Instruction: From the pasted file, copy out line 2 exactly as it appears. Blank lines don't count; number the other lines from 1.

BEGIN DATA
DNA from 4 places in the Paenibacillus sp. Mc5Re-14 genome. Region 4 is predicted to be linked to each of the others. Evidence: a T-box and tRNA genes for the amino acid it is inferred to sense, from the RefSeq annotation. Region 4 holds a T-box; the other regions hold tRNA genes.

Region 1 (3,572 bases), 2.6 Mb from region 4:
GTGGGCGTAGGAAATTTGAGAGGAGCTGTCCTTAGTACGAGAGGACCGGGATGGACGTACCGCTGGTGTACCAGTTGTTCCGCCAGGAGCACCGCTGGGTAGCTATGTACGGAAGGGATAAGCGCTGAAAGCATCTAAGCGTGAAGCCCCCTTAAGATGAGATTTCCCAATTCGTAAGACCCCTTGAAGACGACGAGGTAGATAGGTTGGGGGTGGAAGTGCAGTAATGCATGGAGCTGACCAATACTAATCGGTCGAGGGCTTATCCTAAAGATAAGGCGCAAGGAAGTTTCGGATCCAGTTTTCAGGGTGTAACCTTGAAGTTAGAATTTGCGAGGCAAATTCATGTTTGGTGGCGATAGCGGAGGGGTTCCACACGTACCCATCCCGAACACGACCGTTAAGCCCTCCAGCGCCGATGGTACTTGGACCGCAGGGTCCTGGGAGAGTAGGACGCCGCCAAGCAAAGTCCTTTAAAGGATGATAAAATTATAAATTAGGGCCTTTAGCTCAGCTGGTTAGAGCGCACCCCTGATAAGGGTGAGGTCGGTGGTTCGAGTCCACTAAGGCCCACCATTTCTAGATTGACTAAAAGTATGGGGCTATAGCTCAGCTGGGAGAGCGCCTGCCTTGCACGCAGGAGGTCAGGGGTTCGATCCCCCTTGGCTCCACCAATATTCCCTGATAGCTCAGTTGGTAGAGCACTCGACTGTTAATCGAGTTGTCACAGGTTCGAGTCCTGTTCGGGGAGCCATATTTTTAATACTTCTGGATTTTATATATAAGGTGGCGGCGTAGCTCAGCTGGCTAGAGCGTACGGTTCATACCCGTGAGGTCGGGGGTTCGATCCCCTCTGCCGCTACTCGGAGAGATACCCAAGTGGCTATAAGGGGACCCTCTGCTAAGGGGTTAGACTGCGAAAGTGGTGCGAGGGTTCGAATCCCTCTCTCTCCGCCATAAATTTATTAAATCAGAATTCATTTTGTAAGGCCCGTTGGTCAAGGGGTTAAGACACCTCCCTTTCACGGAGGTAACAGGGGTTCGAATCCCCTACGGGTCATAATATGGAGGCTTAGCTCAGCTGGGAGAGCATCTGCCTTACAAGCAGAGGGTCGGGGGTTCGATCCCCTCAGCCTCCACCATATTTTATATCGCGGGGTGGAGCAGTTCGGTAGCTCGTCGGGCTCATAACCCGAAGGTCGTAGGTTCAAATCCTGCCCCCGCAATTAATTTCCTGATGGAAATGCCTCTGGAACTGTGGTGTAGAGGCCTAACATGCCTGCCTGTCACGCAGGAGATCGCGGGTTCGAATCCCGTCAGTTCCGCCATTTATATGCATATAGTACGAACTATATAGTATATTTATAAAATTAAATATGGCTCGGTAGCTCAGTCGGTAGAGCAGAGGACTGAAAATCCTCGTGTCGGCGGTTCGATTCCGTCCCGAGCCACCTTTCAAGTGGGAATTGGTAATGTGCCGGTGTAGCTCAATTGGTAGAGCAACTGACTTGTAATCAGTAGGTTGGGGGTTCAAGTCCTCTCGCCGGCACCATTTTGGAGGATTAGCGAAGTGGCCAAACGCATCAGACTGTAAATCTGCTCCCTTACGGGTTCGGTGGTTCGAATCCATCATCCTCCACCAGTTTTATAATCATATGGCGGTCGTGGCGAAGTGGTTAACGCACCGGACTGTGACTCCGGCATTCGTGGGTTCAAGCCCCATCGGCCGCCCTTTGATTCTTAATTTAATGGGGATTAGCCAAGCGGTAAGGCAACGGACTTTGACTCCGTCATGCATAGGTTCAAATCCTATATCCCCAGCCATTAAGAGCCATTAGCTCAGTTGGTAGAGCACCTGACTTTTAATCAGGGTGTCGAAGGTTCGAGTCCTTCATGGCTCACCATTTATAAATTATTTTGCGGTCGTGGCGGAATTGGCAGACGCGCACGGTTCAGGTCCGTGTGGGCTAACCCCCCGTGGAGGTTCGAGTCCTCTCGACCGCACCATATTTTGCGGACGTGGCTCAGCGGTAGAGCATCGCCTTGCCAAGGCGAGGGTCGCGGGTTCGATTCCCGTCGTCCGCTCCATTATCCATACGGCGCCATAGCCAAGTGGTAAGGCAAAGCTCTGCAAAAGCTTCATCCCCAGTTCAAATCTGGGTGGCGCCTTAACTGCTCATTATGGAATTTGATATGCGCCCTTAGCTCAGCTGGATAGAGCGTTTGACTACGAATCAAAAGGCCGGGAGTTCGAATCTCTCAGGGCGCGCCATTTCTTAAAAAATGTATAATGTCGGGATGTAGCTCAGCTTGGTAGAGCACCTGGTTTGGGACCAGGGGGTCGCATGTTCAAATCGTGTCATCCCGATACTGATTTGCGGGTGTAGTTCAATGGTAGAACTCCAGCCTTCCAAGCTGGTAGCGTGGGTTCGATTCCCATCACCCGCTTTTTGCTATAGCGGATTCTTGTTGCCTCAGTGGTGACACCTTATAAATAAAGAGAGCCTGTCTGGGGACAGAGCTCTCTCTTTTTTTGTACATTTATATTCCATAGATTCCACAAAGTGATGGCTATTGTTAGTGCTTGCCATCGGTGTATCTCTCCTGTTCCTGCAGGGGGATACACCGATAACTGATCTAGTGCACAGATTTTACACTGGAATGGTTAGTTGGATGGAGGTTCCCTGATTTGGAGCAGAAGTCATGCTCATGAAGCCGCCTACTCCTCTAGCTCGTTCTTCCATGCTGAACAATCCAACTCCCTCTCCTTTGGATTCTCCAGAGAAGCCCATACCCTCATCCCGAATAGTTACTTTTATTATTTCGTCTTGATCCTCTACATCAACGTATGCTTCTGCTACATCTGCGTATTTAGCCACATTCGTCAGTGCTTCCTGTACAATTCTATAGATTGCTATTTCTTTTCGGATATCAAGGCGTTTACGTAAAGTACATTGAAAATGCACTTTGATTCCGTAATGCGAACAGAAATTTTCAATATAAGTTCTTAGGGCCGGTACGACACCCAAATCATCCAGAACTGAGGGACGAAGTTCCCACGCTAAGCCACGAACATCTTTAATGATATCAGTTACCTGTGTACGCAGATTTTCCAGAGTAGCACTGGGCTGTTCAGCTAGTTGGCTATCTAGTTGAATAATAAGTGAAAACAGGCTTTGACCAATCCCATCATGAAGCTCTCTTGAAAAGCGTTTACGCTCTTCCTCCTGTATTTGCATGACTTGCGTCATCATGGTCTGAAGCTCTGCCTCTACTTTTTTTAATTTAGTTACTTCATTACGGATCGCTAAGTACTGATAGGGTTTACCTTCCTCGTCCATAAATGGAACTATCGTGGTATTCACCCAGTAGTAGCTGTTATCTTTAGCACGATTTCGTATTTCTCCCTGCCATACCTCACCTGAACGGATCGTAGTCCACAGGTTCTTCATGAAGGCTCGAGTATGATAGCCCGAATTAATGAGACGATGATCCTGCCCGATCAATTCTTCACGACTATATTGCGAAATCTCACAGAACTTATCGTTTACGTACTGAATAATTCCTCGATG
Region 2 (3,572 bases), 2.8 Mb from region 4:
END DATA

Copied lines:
Region 1 (3,572 bases), 2.6 Mb from region 4: